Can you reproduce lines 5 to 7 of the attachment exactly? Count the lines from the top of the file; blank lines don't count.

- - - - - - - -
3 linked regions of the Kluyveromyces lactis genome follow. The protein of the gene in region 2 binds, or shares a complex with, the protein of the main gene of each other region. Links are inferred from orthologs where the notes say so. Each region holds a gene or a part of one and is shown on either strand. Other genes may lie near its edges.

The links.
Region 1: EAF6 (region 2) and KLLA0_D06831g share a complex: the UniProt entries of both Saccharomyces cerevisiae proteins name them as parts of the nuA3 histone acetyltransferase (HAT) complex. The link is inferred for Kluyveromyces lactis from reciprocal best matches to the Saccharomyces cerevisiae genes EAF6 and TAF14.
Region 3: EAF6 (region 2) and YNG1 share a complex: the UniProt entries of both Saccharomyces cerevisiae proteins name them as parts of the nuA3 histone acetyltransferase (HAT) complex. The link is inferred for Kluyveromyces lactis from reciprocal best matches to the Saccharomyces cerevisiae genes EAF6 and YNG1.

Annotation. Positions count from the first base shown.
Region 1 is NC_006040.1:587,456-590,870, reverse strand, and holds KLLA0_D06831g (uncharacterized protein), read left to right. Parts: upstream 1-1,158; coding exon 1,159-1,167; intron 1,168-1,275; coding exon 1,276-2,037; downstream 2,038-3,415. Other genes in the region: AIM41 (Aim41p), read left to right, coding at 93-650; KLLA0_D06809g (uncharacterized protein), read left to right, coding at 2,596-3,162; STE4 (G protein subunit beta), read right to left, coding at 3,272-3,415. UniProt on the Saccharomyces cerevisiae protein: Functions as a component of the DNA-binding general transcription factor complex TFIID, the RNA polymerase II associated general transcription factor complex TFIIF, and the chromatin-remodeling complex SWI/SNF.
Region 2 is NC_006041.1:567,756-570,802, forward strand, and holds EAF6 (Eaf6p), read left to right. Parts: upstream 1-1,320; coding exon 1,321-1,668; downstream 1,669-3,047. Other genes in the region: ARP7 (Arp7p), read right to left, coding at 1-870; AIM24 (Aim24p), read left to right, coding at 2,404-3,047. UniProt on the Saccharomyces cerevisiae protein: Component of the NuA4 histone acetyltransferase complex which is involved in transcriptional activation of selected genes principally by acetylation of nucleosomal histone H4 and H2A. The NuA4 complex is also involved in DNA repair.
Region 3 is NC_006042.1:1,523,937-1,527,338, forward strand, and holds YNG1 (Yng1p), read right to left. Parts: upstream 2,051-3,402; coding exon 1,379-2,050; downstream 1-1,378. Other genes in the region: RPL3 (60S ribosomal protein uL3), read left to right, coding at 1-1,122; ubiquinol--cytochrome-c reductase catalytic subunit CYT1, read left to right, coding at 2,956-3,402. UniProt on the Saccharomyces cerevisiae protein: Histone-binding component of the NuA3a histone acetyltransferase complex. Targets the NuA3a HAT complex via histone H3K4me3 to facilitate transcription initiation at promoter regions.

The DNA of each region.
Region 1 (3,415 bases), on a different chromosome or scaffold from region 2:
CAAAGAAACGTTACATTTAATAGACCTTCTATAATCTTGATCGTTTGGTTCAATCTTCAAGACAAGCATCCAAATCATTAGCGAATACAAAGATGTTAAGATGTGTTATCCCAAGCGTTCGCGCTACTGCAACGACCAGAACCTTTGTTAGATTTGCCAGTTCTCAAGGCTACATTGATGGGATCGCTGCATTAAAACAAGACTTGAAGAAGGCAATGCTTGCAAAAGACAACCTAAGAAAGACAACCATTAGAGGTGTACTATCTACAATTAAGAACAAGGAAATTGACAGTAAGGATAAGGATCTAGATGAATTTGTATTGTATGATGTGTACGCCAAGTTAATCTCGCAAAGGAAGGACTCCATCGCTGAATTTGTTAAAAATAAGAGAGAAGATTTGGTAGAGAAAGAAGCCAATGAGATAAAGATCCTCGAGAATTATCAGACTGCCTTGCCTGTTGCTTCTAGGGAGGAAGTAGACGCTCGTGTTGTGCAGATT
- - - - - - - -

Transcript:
Annotation. Positions count from the first base shown.
Region 1 is NC_006040.1:587,456-590,870, reverse strand, and holds KLLA0_D06831g (uncharacterized protein), read left to right. Parts: upstream 1-1,158; coding exon 1,159-1,167; intron 1,168-1,275; coding exon 1,276-2,037; downstream 2,038-3,415. Other genes in the region: AIM41 (Aim41p), read left to right, coding at 93-650; KLLA0_D06809g (uncharacterized protein), read left to right, coding at 2,596-3,162; STE4 (G protein subunit beta), read right to left, coding at 3,272-3,415. UniProt on the Saccharomyces cerevisiae protein: Functions as a component of the DNA-binding general transcription factor complex TFIID, the RNA polymerase II associated general transcription factor complex TFIIF, and the chromatin-remodeling complex SWI/SNF.
Region 2 is NC_006041.1:567,756-570,802, forward strand, and holds EAF6 (Eaf6p), read left to right. Parts: upstream 1-1,320; coding exon 1,321-1,668; downstream 1,669-3,047. Other genes in the region: ARP7 (Arp7p), read right to left, coding at 1-870; AIM24 (Aim24p), read left to right, coding at 2,404-3,047. UniProt on the Saccharomyces cerevisiae protein: Component of the NuA4 histone acetyltransferase complex which is involved in transcriptional activation of selected genes principally by acetylation of nucleosomal histone H4 and H2A. The NuA4 complex is also involved in DNA repair.